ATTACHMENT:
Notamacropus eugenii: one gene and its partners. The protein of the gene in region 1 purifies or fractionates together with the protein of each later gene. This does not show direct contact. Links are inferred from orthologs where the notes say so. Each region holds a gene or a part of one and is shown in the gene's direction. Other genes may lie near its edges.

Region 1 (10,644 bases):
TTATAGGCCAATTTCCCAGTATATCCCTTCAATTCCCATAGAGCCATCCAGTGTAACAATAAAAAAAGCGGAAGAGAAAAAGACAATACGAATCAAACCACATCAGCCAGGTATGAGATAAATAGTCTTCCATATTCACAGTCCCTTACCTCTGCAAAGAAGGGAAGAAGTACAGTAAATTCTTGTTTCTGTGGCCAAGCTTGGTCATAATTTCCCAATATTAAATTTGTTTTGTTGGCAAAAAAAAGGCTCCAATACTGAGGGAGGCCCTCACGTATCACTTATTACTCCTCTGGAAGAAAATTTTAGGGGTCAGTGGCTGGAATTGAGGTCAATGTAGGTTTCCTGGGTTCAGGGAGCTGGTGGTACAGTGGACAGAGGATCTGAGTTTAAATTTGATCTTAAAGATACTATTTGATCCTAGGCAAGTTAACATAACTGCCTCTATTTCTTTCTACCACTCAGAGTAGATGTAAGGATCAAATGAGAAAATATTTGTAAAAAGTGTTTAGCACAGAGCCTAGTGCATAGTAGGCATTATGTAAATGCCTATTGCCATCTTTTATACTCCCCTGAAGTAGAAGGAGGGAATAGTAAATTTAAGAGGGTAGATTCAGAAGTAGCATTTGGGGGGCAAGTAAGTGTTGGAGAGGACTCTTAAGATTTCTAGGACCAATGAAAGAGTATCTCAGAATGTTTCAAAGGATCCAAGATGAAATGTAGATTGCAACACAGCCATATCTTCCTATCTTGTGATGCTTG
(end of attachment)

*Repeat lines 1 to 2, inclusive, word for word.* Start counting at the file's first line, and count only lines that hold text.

Notamacropus eugenii: one gene and its partners. The protein of the gene in region 1 purifies or fractionates together with the protein of each later gene. This does not show direct contact. Links are inferred from orthologs where the notes say so. Each region holds a gene or a part of one and is shown in the gene's direction. Other genes may lie near its edges.

Region 1 (10,644 bases):